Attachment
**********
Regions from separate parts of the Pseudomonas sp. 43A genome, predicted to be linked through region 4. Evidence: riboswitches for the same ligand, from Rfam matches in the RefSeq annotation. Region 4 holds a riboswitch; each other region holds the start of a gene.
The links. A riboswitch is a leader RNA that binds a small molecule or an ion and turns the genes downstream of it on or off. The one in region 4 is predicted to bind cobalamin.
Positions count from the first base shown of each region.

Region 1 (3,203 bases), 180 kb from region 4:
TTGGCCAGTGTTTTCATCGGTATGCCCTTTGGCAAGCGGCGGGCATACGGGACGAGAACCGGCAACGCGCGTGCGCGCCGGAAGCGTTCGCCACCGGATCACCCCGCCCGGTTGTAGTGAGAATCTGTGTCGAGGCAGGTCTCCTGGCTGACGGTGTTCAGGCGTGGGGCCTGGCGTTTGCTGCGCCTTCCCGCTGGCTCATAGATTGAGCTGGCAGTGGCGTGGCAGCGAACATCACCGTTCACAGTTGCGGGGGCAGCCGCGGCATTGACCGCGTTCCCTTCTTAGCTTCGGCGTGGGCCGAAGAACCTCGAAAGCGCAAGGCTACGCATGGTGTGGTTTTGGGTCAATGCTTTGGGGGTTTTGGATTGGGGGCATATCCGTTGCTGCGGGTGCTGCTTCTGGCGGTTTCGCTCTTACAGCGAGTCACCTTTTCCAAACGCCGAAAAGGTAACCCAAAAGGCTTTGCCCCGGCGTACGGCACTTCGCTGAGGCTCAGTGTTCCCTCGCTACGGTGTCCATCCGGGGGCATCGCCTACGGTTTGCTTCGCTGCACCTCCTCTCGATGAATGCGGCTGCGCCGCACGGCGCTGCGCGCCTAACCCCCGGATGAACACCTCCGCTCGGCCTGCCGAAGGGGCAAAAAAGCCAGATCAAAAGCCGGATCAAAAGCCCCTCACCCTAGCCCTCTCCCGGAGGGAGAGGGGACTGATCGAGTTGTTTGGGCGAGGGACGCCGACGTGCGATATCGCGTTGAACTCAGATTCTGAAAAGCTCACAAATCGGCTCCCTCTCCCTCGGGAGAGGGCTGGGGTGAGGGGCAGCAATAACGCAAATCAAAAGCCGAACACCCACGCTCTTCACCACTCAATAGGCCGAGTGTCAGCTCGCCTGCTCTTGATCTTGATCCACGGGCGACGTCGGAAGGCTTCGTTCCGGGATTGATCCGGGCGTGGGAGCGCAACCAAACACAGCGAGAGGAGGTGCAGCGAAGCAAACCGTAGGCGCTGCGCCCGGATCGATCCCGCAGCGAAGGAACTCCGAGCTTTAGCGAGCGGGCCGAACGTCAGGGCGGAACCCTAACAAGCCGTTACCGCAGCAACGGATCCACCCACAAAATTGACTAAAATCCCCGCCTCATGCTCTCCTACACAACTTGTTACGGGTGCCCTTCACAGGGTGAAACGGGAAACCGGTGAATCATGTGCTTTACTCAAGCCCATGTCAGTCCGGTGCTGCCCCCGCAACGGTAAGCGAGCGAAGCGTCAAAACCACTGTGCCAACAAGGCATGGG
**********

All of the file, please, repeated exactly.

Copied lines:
Regions from separate parts of the Pseudomonas sp. 43A genome, predicted to be linked through region 4. Evidence: riboswitches for the same ligand, from Rfam matches in the RefSeq annotation. Region 4 holds a riboswitch; each other region holds the start of a gene.
The links. A riboswitch is a leader RNA that binds a small molecule or an ion and turns the genes downstream of it on or off. The one in region 4 is predicted to bind cobalamin.
Positions count from the first base shown of each region.

Region 1 (3,203 bases), 180 kb from region 4:
TTGGCCAGTGTTTTCATCGGTATGCCCTTTGGCAAGCGGCGGGCATACGGGACGAGAACCGGCAACGCGCGTGCGCGCCGGAAGCGTTCGCCACCGGATCACCCCGCCCGGTTGTAGTGAGAATCTGTGTCGAGGCAGGTCTCCTGGCTGACGGTGTTCAGGCGTGGGGCCTGGCGTTTGCTGCGCCTTCCCGCTGGCTCATAGATTGAGCTGGCAGTGGCGTGGCAGCGAACATCACCGTTCACAGTTGCGGGGGCAGCCGCGGCATTGACCGCGTTCCCTTCTTAGCTTCGGCGTGGGCCGAAGAACCTCGAAAGCGCAAGGCTACGCATGGTGTGGTTTTGGGTCAATGCTTTGGGGGTTTTGGATTGGGGGCATATCCGTTGCTGCGGGTGCTGCTTCTGGCGGTTTCGCTCTTACAGCGAGTCACCTTTTCCAAACGCCGAAAAGGTAACCCAAAAGGCTTTGCCCCGGCGTACGGCACTTCGCTGAGGCTCAGTGTTCCCTCGCTACGGTGTCCATCCGGGGGCATCGCCTACGGTTTGCTTCGCTGCACCTCCTCTCGATGAATGCGGCTGCGCCGCACGGCGCTGCGCGCCTAACCCCCGGATGAACACCTCCGCTCGGCCTGCCGAAGGGGCAAAAAAGCCAGATCAAAAGCCGGATCAAAAGCCCCTCACCCTAGCCCTCTCCCGGAGGGAGAGGGGACTGATCGAGTTGTTTGGGCGAGGGACGCCGACGTGCGATATCGCGTTGAACTCAGATTCTGAAAAGCTCACAAATCGGCTCCCTCTCCCTCGGGAGAGGGCTGGGGTGAGGGGCAGCAATAACGCAAATCAAAAGCCGAACACCCACGCTCTTCACCACTCAATAGGCCGAGTGTCAGCTCGCCTGCTCTTGATCTTGATCCACGGGCGACGTCGGAAGGCTTCGTTCCGGGATTGATCCGGGCGTGGGAGCGCAACCAAACACAGCGAGAGGAGGTGCAGCGAAGCAAACCGTAGGCGCTGCGCCCGGATCGATCCCGCAGCGAAGGAACTCCGAGCTTTAGCGAGCGGGCCGAACGTCAGGGCGGAACCCTAACAAGCCGTTACCGCAGCAACGGATCCACCCACAAAATTGACTAAAATCCCCGCCTCATGCTCTCCTACACAACTTGTTACGGGTGCCCTTCACAGGGTGAAACGGGAAACCGGTGAATCATGTGCTTTACTCAAGCCCATGTCAGTCCGGTGCTGCCCCCGCAACGGTAAGCGAGCGAAGCGTCAAAACCACTGTGCCAACAAGGCATGGG